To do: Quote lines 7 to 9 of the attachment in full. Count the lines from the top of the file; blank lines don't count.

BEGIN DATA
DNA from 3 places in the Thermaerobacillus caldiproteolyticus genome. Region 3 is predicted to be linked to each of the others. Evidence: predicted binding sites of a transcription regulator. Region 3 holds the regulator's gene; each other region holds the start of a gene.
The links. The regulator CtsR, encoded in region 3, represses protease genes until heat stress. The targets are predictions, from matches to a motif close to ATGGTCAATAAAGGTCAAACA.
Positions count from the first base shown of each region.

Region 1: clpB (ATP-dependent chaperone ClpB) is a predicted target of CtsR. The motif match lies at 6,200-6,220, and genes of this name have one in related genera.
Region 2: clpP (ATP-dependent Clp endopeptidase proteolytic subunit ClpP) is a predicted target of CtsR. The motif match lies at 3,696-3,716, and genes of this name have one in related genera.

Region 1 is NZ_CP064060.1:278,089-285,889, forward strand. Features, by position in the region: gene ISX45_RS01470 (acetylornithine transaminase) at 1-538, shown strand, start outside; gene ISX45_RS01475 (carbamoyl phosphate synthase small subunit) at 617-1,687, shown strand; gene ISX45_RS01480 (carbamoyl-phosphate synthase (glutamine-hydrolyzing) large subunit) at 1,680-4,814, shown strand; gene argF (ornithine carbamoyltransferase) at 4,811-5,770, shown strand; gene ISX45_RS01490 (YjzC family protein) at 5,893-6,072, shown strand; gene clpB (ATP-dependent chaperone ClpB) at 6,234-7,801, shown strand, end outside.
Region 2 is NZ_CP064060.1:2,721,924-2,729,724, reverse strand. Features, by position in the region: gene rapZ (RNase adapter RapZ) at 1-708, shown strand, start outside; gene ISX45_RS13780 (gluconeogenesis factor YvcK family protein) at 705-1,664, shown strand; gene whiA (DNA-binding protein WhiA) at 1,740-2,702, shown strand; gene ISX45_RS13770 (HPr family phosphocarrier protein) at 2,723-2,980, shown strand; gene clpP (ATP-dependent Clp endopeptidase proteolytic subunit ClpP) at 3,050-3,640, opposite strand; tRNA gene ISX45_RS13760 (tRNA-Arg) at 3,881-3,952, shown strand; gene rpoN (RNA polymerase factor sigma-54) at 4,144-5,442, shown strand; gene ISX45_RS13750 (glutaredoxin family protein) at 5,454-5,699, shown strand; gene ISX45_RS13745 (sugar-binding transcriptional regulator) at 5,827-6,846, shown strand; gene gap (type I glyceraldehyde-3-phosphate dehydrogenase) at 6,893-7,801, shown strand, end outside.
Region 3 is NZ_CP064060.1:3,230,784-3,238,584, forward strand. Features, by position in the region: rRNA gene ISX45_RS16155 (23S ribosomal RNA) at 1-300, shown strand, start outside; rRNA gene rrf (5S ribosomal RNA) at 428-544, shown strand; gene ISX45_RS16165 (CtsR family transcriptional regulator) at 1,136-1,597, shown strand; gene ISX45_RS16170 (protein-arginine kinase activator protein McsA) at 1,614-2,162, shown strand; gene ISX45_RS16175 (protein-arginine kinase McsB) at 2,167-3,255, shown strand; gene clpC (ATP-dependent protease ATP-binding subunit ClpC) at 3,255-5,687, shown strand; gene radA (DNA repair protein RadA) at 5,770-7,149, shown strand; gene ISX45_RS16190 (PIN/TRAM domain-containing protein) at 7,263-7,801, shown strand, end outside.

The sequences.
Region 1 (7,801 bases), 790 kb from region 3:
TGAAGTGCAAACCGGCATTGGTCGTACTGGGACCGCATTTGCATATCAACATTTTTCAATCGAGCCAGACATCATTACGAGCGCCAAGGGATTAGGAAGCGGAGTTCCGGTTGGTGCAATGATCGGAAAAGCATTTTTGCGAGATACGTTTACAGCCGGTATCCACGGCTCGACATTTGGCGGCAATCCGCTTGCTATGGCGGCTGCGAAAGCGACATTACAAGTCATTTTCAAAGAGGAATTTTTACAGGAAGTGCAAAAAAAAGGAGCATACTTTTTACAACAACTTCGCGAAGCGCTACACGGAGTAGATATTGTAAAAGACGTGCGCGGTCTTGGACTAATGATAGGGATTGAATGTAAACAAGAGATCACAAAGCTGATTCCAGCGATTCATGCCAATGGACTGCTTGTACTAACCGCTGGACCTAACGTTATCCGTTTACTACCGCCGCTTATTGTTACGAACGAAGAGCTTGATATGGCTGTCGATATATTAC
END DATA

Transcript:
Region 2 is NZ_CP064060.1:2,721,924-2,729,724, reverse strand. Features, by position in the region: gene rapZ (RNase adapter RapZ) at 1-708, shown strand, start outside; gene ISX45_RS13780 (gluconeogenesis factor YvcK family protein) at 705-1,664, shown strand; gene whiA (DNA-binding protein WhiA) at 1,740-2,702, shown strand; gene ISX45_RS13770 (HPr family phosphocarrier protein) at 2,723-2,980, shown strand; gene clpP (ATP-dependent Clp endopeptidase proteolytic subunit ClpP) at 3,050-3,640, opposite strand; tRNA gene ISX45_RS13760 (tRNA-Arg) at 3,881-3,952, shown strand; gene rpoN (RNA polymerase factor sigma-54) at 4,144-5,442, shown strand; gene ISX45_RS13750 (glutaredoxin family protein) at 5,454-5,699, shown strand; gene ISX45_RS13745 (sugar-binding transcriptional regulator) at 5,827-6,846, shown strand; gene gap (type I glyceraldehyde-3-phosphate dehydrogenase) at 6,893-7,801, shown strand, end outside.
Region 3 is NZ_CP064060.1:3,230,784-3,238,584, forward strand. Features, by position in the region: rRNA gene ISX45_RS16155 (23S ribosomal RNA) at 1-300, shown strand, start outside; rRNA gene rrf (5S ribosomal RNA) at 428-544, shown strand; gene ISX45_RS16165 (CtsR family transcriptional regulator) at 1,136-1,597, shown strand; gene ISX45_RS16170 (protein-arginine kinase activator protein McsA) at 1,614-2,162, shown strand; gene ISX45_RS16175 (protein-arginine kinase McsB) at 2,167-3,255, shown strand; gene clpC (ATP-dependent protease ATP-binding subunit ClpC) at 3,255-5,687, shown strand; gene radA (DNA repair protein RadA) at 5,770-7,149, shown strand; gene ISX45_RS16190 (PIN/TRAM domain-containing protein) at 7,263-7,801, shown strand, end outside.

The sequences.